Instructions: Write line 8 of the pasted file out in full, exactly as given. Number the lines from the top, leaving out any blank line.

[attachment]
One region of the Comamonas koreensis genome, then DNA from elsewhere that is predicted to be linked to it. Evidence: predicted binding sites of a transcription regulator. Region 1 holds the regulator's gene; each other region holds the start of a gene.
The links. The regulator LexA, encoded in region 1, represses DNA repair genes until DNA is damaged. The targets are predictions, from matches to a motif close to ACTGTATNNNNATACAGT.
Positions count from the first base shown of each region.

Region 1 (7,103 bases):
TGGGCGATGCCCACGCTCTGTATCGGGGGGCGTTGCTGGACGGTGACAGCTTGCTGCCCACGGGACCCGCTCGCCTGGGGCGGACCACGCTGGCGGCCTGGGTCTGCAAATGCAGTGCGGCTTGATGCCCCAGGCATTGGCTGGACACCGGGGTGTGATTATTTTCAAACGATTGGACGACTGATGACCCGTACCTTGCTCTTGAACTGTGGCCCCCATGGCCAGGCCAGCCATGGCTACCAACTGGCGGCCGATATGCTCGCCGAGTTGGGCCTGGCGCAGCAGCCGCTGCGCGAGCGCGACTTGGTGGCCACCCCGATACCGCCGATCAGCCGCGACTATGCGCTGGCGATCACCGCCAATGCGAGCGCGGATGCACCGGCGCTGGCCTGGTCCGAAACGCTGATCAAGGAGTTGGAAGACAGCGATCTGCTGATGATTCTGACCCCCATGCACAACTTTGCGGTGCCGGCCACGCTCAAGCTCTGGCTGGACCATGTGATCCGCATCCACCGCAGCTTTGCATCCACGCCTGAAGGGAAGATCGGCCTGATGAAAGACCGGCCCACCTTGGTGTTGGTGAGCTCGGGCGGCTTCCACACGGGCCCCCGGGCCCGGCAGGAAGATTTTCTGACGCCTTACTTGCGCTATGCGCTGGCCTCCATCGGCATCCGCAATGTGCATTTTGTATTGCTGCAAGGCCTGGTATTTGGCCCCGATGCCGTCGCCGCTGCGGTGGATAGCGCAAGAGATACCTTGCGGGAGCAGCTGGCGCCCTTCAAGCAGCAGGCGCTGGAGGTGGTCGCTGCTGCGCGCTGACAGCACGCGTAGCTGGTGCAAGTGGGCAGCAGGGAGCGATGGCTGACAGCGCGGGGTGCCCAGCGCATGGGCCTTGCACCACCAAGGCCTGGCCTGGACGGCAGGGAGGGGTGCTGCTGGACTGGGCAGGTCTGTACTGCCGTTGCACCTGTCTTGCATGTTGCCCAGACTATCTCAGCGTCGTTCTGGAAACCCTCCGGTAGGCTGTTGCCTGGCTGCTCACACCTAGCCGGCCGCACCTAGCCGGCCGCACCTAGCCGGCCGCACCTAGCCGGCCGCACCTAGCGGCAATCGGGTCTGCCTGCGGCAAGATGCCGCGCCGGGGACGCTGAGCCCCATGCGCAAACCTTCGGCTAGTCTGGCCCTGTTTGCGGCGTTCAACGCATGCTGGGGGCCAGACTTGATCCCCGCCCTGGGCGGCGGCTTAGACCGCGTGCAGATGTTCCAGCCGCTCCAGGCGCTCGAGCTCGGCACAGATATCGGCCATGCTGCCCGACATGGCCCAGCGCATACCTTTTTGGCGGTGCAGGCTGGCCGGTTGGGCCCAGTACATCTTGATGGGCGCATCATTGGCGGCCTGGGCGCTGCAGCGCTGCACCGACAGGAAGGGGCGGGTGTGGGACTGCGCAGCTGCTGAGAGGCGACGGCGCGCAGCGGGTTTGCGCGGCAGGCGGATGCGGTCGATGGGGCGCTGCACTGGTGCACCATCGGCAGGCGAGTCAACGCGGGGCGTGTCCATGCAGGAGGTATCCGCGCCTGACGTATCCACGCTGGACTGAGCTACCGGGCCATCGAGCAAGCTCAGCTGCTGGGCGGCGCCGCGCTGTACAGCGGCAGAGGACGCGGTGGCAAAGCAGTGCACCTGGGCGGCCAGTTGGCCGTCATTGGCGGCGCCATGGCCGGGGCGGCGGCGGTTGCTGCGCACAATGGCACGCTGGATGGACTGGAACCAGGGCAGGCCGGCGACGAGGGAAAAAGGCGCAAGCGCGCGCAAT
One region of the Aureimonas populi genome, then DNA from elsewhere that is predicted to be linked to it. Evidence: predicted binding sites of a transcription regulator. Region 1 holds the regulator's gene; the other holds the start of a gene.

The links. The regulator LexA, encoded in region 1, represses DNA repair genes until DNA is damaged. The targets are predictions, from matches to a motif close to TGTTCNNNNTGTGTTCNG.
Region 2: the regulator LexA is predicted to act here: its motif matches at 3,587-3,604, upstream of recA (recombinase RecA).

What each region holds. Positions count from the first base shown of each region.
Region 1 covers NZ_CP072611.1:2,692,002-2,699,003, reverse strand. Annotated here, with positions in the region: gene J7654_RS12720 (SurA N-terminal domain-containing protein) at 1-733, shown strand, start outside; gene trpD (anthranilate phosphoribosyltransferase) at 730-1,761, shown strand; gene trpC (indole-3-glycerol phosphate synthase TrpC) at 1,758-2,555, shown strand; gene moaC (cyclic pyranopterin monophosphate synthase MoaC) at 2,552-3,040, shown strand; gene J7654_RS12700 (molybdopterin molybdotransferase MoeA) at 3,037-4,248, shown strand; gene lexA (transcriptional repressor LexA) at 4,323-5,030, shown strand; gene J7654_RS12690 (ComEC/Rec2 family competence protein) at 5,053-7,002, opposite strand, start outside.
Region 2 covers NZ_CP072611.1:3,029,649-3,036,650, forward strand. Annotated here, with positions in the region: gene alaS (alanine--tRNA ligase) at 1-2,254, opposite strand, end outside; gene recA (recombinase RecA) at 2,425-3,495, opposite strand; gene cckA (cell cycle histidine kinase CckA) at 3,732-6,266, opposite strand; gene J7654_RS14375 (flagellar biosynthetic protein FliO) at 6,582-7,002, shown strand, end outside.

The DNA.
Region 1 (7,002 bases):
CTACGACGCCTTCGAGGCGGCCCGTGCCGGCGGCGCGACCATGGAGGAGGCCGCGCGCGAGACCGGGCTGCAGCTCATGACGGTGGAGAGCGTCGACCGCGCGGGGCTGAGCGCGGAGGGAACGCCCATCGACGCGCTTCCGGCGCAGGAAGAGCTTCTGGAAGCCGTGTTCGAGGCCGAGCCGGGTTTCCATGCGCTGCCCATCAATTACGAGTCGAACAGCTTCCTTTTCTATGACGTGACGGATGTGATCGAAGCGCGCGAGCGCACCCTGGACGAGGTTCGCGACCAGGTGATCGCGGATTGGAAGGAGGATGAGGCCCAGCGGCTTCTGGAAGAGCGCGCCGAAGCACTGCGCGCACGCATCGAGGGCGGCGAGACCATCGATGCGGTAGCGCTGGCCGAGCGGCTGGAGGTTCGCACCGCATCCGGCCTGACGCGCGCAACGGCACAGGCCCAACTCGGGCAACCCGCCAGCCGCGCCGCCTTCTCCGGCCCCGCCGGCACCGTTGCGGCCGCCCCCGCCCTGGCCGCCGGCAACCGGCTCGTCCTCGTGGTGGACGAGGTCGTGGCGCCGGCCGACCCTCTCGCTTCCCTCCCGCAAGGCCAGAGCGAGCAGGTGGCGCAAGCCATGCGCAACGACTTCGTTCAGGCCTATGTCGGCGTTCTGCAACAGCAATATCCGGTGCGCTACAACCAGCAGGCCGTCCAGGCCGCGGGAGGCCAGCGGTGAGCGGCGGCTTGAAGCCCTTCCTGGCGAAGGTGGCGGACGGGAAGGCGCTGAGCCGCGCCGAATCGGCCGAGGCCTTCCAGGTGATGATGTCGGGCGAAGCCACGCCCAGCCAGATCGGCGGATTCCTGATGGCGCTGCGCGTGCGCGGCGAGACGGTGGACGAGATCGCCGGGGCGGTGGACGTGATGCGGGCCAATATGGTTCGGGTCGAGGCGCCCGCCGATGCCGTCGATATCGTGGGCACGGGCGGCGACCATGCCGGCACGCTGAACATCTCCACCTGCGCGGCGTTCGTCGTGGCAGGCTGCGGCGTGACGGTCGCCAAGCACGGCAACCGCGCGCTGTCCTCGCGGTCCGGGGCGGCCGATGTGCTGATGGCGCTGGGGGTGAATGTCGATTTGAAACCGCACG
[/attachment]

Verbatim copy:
Region 2: the regulator LexA is predicted to act here: its motif matches at 3,587-3,604, upstream of recA (recombinase RecA).